We finished it up and I took the finished projects into the kitchen while she cleaned up the living room floor. I heard her excited feet running toward me before I saw what she had in her hands: the missing cards.

“Look, Mom! Hope!”

They were there all along; we just hadn’t looked hard enough.

The light shines in the darkness, and the darkness did not overcome it. I have repeated that to myself over and over and over in the last three days.

The darkness did not overcome it.


1. Yesterday, some unexplained forces turned our normally kind, sweet, and funny five-year-old into a moody, eye-rolling, sarcastic teenager with occasional 2-year-old tendencies. It was really fun. Could we just have one age at a time, please?

2.While fixing dinner, I looked down to find Jonathan lying on his stomach on the kitchen floor, smearing something brown and sticky in circles with his hands. Upon smelling it (because what else was I going to do?), I discovered that it was a melted chocolate chip. This was infinitely better than the alternative, but still confusing, because I really can’t remember the last time we had chocolate chips in the house.

3. A friend invited me over last night to look through some old children’s books he was getting rid of, and I came away with a box full of treasures, including several that I’m quite sure were in my collection when I was a kid but which I hadn’t thought of in years and years. I was particularly tickled to find this one, from the Sweet Pickles series.

“‘There’s a lot to worry about,’ sighed Walrus.”
So true, Walrus, so true.

4. In other book news: We were pleased to see that Hopes and Fears was mentioned in the Christian Century’s year-end list of recommended theology and philosophy books. Also, I’m doing a book signing on Saturday at 2:00 as part of the Holiday Open House at Barnhill’s, a wonderful little bookstore over in Winston-Salem. Several other writers and artists with church connections will be there as well. I’m really looking forward to it. If you’re local, join us!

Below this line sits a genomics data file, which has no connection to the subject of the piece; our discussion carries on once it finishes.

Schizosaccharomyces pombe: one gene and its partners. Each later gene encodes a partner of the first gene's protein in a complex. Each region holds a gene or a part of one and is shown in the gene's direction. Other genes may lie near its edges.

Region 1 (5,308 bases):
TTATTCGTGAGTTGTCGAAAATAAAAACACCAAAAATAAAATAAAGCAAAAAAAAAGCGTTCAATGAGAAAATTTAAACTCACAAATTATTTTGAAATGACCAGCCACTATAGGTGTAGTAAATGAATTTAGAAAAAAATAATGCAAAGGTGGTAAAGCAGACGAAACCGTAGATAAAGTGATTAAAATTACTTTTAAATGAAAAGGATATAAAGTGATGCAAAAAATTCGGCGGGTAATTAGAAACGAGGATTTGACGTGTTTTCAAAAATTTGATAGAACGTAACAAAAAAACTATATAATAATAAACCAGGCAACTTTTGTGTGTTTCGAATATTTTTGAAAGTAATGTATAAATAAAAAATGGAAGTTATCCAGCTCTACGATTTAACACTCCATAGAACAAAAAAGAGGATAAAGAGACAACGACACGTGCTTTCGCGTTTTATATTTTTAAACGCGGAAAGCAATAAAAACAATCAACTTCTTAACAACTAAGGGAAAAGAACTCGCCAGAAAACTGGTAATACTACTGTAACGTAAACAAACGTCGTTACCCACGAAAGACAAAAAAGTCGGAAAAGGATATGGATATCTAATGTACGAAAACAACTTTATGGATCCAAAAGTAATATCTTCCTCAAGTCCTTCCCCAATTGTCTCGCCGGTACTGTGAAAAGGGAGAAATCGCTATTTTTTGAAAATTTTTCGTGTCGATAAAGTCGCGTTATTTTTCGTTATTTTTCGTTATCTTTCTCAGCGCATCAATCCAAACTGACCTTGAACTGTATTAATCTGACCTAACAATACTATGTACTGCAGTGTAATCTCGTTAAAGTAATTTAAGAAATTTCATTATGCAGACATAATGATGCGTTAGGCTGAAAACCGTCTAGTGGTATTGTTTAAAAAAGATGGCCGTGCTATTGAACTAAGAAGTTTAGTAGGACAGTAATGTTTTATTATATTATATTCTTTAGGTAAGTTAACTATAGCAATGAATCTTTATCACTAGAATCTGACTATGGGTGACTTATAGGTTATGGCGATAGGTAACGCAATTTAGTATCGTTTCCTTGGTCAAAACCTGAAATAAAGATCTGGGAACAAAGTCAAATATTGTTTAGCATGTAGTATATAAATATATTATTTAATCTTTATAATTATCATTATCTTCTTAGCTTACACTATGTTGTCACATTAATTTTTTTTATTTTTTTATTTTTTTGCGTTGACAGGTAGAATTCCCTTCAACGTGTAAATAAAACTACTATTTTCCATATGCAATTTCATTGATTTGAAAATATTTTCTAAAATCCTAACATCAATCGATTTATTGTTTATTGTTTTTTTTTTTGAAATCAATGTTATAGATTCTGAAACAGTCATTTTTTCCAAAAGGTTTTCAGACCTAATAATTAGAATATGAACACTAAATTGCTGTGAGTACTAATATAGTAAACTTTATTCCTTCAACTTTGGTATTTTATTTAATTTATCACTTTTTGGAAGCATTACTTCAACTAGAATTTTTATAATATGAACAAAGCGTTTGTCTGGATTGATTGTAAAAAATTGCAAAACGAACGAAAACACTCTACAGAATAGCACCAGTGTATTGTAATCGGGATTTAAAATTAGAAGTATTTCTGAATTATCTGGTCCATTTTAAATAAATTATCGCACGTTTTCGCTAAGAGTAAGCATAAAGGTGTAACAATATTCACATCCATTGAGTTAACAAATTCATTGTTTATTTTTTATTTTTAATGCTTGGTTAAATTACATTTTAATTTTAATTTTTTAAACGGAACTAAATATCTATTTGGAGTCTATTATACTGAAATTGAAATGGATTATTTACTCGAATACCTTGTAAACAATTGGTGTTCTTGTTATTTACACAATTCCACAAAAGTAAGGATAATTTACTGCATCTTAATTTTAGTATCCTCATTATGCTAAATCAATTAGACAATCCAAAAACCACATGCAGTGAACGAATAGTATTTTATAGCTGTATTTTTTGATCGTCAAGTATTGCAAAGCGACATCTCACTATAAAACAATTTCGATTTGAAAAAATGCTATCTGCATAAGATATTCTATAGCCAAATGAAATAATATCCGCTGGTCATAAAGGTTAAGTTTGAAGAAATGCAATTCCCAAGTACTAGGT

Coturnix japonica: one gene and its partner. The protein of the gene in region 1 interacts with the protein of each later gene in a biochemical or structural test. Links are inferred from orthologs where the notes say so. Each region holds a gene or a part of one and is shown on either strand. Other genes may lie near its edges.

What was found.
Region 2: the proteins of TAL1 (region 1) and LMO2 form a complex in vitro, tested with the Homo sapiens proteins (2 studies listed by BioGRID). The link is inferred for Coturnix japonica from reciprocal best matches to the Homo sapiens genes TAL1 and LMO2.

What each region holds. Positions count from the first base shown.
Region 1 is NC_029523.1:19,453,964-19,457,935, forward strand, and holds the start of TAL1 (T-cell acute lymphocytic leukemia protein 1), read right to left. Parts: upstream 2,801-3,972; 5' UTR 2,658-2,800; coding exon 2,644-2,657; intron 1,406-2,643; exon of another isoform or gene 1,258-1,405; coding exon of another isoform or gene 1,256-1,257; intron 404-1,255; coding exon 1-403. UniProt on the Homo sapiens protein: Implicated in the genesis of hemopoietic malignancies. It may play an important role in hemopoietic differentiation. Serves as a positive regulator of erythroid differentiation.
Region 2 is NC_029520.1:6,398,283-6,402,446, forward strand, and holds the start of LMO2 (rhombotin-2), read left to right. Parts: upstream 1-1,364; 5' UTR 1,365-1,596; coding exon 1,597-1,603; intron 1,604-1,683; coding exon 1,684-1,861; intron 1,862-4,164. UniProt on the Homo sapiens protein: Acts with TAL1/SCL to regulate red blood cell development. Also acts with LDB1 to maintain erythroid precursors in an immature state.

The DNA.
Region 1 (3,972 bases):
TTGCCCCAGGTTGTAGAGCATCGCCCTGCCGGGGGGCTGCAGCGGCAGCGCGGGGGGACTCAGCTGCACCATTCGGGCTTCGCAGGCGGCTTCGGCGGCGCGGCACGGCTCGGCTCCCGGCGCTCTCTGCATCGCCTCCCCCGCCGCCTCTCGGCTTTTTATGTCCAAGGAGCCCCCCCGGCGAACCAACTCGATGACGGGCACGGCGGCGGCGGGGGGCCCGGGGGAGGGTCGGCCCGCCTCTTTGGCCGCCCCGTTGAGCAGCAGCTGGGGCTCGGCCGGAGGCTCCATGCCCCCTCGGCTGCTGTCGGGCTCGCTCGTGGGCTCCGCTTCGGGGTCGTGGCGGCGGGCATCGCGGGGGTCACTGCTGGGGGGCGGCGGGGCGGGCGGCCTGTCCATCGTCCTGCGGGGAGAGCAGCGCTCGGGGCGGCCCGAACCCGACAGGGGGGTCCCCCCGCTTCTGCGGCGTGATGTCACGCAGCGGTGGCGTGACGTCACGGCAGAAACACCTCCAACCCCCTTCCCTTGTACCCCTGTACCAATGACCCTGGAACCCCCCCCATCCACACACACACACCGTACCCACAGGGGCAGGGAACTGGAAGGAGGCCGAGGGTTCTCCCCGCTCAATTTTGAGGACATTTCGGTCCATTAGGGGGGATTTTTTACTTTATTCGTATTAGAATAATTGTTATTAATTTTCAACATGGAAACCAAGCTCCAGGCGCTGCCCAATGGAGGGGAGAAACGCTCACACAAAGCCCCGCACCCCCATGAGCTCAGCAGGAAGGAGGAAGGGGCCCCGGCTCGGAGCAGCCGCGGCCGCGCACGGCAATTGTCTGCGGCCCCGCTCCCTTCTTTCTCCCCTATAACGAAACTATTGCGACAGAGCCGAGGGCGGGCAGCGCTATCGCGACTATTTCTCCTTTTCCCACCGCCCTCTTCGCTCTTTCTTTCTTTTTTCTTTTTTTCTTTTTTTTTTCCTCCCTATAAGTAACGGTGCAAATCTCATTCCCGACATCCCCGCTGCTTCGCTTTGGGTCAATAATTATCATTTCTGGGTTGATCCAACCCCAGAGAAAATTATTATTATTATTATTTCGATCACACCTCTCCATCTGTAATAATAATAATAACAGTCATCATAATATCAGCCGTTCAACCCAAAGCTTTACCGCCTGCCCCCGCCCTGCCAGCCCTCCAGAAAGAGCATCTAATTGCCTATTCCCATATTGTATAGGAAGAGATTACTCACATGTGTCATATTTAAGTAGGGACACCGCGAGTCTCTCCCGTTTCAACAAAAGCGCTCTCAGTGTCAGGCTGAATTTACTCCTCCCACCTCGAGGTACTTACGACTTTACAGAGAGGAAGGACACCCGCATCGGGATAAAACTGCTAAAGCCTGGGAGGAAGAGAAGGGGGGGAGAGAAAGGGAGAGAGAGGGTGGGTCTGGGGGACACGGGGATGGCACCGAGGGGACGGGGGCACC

5. Speaking of Christmas parties (were we? not really, I guess), I will be attending four in the next three days. ‘Tis the season!

Things I Love about Greensboro: Festival of Lights

High on the list of things I love about Greensboro (which also includes the Fourth of July parade, the downtown library, the science center, the children’s museum, the cheap downtown parking, the farmer’s market, the Grasshoppers, the community theater’s production of Wizard of Oz, and well, lots of other things) is the annual Festival of Lights. Elm Street, the main north-south road through downtown, gets closed off, and you can walk up and down the street, listening to music, shopping at little markets, and finally making your way to Center City Park, where the giant tree is lit. It has become a tradition of ours – this is our fourth Christmas here! Long enough to have traditions!

This guy was hanging out next to the fake-snow-maker, which essentially just spit soapy water into the air and made the street slick underneath. But if you looked up and squinted, you could kind of imagine a gentle Midwestern snowfall.

We’ve never been to anything here. We should rectify that.

Yes, this is that Woolworths.

We somehow missed the actual lighting of the tree (though we swear we were there on time.) No one seemed to mind, though.

Thanks, Greensboro.

A Card of Her Own

I am, generally, a very responsible person. I follow rules. I’ve never gotten a speeding ticket. I like deadlines and most of the time, meet them.

With one glaring exception: I cannot, for the life of me, return books to the library on time. While I don’t particularly mind supporting the library through these unintended donations, I’m pretty sure I could have purchased a small library of our own with the money I’ve paid in fines over the years.